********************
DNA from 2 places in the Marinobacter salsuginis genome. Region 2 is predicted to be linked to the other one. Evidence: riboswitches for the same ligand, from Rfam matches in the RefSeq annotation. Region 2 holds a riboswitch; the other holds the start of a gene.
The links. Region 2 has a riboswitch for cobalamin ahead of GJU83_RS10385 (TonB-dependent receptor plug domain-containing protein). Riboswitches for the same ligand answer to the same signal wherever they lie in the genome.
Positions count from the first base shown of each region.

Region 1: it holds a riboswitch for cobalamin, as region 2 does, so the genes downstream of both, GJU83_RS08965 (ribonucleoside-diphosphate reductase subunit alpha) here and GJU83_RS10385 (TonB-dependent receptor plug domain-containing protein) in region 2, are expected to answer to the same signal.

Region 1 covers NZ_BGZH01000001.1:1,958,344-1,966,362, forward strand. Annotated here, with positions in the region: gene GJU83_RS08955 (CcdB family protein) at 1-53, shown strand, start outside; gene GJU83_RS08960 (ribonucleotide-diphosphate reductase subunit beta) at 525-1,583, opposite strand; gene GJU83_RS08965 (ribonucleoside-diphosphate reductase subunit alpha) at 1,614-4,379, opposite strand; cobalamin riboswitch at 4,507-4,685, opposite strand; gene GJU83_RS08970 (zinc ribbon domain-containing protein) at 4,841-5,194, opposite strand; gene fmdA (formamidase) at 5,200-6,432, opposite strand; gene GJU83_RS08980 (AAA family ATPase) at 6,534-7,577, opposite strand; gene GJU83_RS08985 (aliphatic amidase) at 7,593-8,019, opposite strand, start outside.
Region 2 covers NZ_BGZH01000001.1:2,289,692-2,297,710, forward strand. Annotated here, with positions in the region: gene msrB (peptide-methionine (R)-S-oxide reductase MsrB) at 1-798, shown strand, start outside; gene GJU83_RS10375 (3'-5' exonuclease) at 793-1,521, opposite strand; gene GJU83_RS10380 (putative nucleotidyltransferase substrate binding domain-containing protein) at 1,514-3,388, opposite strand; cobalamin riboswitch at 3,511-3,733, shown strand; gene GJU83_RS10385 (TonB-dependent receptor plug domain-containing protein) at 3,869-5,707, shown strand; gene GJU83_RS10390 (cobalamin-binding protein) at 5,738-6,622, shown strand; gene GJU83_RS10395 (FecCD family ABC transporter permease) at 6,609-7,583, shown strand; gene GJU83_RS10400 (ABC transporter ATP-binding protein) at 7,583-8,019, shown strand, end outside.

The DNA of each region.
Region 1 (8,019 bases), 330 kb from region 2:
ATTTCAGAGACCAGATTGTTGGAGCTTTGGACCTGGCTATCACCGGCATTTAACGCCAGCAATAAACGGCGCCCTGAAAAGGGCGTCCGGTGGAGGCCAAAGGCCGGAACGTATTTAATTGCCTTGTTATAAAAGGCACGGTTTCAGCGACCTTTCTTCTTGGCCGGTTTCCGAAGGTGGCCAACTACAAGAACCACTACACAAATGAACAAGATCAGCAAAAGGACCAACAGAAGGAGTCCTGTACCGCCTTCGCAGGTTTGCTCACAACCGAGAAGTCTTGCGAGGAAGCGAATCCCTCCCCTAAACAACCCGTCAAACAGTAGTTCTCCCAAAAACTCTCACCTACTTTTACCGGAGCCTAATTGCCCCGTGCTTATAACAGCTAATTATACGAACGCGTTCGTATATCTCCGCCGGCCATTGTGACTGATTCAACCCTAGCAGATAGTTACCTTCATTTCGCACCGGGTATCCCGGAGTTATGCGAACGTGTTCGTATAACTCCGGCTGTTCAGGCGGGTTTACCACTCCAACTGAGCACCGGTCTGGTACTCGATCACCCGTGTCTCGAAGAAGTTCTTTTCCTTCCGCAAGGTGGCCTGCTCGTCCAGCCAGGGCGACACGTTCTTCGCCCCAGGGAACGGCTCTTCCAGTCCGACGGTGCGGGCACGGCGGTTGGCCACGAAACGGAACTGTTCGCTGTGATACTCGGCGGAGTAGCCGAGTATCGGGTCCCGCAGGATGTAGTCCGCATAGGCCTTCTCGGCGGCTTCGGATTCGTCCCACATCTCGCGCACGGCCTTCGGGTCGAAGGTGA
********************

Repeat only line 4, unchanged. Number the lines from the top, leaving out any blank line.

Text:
Region 1: it holds a riboswitch for cobalamin, as region 2 does, so the genes downstream of both, GJU83_RS08965 (ribonucleoside-diphosphate reductase subunit alpha) here and GJU83_RS10385 (TonB-dependent receptor plug domain-containing protein) in region 2, are expected to answer to the same signal.